Of course I asked questions. They all went unanswered.
Even when the long line of people formed outside the elegant Art Nouveau bent wood and glass doors—many with their belongings in large plastic garbage bags–I was unclear (and still am) as to the details and extent of the change here. This blindness on my part may seem a bit naïve but remember; the city was shut-down. I seldom left the apartment. I saw the changes in fast-passing glimpses, returning to my home to piece together what they signified.
As the first week of the transition wore on, there were other alterations; a corner of the lobby became home for plastic racks filled with bananas, ham and cheese sandwiches, milk and cereal. More guards arrived, assigned to patrol each floor. Downstairs, new arrivals were scanned with hand-held metal detectors. Maintaining safety protocols seemed to be near impossible.
Some of the tenants roamed the halls in pajamas, super short shorts or low-riding baggy jeans, shouting up stairwells to communicate with acquaintances on other floors. The halls echoed with music from various boom boxes. Impromptu dancing sprang up in the area where doormen used to store luggage for other newly-arrived guests.
I love this building. It has served as a storied backdrop for the most important events of my life. I have grown up right alongside it. In fact, I wrote about my home and the building’s 21st century come-back. (See: New York Times, The Hotel Belleclaire, Dowager on the Rise.)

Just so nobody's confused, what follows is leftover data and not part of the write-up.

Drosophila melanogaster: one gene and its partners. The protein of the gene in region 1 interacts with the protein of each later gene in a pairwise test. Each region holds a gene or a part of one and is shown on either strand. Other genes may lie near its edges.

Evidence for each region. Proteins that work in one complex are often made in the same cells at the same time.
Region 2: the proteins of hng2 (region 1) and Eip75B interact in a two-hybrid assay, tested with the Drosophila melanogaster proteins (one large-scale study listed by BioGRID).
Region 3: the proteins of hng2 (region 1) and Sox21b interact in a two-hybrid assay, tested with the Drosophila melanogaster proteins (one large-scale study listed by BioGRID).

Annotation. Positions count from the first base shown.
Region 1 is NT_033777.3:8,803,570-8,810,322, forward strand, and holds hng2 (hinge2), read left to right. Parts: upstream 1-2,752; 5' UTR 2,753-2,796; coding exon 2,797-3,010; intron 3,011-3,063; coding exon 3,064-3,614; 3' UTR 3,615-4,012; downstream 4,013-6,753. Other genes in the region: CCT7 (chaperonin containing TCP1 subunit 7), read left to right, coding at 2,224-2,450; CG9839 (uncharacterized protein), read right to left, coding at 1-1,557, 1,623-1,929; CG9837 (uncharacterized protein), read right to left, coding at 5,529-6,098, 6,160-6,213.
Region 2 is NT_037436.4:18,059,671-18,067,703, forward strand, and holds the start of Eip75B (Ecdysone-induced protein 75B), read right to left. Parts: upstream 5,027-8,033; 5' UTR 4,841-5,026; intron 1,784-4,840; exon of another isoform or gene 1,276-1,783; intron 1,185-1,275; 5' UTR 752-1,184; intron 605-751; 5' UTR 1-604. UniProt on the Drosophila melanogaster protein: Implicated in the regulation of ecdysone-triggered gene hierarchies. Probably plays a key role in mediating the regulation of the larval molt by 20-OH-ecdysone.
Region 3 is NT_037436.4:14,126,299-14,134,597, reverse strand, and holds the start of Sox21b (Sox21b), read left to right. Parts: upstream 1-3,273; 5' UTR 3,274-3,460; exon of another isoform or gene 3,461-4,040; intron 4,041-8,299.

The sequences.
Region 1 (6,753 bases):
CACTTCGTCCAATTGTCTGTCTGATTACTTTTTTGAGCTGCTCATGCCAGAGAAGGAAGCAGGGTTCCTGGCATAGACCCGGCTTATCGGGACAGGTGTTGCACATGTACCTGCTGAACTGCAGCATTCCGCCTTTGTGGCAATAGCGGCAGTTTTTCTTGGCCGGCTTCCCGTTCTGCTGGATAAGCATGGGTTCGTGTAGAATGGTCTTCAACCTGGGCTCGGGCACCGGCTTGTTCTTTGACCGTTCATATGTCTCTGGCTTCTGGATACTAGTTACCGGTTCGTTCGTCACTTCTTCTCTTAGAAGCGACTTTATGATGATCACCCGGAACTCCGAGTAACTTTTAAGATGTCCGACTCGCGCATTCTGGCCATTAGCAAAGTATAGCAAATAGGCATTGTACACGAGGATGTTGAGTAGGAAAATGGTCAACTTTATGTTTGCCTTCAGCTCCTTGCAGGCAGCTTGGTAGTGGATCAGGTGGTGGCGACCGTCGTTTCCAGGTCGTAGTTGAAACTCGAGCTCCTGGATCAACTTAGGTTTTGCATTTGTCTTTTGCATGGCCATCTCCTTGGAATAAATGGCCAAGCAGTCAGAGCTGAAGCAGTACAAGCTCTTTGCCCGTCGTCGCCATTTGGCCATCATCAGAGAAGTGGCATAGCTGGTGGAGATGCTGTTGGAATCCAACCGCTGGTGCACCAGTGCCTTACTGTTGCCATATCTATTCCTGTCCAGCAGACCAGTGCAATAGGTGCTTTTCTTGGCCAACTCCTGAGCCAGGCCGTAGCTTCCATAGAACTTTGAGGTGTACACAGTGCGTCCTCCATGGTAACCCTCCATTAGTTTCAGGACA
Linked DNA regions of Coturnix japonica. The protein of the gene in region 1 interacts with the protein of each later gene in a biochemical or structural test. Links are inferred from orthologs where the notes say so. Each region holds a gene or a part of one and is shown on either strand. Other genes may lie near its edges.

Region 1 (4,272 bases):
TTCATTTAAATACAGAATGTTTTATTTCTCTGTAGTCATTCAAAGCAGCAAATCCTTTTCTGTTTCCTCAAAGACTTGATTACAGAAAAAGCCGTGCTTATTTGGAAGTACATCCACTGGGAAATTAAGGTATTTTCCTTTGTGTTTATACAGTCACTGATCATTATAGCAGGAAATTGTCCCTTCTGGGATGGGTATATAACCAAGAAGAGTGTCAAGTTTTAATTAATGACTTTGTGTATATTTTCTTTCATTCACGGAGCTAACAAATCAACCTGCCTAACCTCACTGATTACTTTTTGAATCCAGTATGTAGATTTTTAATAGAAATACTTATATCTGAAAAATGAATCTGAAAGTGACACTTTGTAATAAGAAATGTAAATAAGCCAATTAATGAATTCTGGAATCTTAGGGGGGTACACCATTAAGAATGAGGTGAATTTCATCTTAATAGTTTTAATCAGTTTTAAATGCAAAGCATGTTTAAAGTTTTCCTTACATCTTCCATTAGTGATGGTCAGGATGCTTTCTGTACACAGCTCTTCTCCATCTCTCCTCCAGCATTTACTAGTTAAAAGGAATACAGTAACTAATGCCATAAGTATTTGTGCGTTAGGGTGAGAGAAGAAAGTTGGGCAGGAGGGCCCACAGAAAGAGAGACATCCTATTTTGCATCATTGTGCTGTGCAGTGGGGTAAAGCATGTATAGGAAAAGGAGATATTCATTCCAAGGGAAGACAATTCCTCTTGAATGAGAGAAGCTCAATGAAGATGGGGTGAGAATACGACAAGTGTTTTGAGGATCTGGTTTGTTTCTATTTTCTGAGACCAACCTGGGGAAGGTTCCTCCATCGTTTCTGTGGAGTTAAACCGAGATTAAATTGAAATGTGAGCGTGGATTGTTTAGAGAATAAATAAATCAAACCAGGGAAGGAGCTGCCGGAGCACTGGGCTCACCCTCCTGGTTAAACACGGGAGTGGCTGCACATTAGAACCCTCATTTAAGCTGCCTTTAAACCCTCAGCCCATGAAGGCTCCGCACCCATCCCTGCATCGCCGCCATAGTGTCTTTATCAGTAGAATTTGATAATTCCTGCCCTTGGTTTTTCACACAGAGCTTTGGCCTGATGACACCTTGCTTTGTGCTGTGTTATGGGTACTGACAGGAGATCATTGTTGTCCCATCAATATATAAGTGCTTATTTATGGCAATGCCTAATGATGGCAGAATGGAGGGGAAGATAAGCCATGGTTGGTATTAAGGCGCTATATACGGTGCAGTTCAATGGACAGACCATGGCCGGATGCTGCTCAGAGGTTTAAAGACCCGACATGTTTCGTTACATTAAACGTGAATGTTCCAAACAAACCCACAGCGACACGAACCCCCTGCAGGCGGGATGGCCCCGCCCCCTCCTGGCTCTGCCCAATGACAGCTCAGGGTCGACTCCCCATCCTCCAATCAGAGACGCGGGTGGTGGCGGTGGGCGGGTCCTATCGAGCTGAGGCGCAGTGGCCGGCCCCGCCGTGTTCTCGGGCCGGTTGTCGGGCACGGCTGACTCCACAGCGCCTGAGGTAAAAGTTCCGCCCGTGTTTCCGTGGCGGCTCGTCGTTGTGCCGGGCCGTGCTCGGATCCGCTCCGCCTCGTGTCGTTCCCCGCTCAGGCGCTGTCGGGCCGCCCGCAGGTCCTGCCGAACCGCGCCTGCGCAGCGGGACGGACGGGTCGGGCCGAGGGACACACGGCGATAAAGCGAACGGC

Now change again was upon us.
And I hated it.
The home into which I have welcomed friends and visitors had tumbled back decades in time and memory, abruptly resembling aspects of its former nineteen-eighty’s-SRO-self. The hotel didn’t seem able to escape the unsavory parts of its past.
Can any of us?
I was filled with a rage linked to a sense of entitlement I was practically unaware I possessed.
Where was my liberality now? My compassion? My generosity? I called my council woman and then my lawyer. I was now the aggrieved one calling friends, spilling out my fears, filled with unanswerable questions and a sense of an injustice delivered upon me I couldn’t quite put my finger on.
“I was filled with a rage linked to a sense of entitlement I was practically unaware I possessed.”
Meditation, deep breathing and my favorite New Age quote-ables helped. After a few days, I gradually regained my equilibrium. And when I reached a somewhat calmer state of mind, a sangha friend gently reminded me of the thoughts of Buddha; impermanence is the very nature of life. Change is just another word for living. And if you want to live a happy life, accept that.
And practice compassion.
I also recalled something Viktor Frankl wrote. “When we are no longer able to change a situation, we are challenged to change ourselves.”
We are a city on fire. And I hope everyone would agree we all will need to change in order to find new ways to douse the raging flames all around us.
Recently, I heard a conversation between two young women standing in the hall here at the hotel.
“You doing all right?” the taller one asked.
“All right!?” responded the other woman. “I’m doing great. This is the nicest place I have ever lived!”
It’s the nicest place I have ever lived too, I thought to myself.
See? We already have something in common.